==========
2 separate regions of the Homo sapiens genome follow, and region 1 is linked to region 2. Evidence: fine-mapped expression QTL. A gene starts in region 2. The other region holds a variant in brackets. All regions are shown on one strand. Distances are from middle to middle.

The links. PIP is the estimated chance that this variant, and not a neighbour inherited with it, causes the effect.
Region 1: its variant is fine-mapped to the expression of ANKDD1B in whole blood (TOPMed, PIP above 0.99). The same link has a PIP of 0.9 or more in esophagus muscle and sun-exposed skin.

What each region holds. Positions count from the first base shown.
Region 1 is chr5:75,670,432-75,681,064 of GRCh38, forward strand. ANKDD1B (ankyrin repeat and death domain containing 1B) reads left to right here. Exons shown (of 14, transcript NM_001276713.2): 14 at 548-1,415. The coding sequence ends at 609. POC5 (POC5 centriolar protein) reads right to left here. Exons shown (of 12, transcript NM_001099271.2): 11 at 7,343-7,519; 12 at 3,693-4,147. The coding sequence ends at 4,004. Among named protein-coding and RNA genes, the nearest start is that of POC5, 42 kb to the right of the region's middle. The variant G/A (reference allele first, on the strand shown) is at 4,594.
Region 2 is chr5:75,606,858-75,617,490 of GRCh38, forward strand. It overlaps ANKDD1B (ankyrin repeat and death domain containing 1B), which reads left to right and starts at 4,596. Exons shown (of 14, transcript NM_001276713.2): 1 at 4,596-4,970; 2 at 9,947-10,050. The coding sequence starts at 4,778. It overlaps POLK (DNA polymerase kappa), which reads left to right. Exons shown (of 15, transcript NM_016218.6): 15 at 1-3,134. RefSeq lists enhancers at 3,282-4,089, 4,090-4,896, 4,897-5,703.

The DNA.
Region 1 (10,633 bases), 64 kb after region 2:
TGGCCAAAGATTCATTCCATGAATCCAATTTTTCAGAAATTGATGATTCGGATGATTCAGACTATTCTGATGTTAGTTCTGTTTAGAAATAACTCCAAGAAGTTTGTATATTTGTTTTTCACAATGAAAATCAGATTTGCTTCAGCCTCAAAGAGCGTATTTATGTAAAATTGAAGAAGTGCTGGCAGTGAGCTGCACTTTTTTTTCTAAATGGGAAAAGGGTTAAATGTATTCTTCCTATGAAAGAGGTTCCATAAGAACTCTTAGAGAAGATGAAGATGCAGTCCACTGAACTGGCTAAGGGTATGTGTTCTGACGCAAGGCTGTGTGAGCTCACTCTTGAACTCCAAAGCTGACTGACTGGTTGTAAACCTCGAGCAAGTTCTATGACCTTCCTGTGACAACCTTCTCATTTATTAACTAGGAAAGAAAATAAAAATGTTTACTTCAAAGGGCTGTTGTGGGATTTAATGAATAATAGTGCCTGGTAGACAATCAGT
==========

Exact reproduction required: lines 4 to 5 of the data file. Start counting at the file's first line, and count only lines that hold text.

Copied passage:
What each region holds. Positions count from the first base shown.
Region 1 is chr5:75,670,432-75,681,064 of GRCh38, forward strand. ANKDD1B (ankyrin repeat and death domain containing 1B) reads left to right here. Exons shown (of 14, transcript NM_001276713.2): 14 at 548-1,415. The coding sequence ends at 609. POC5 (POC5 centriolar protein) reads right to left here. Exons shown (of 12, transcript NM_001099271.2): 11 at 7,343-7,519; 12 at 3,693-4,147. The coding sequence ends at 4,004. Among named protein-coding and RNA genes, the nearest start is that of POC5, 42 kb to the right of the region's middle. The variant G/A (reference allele first, on the strand shown) is at 4,594.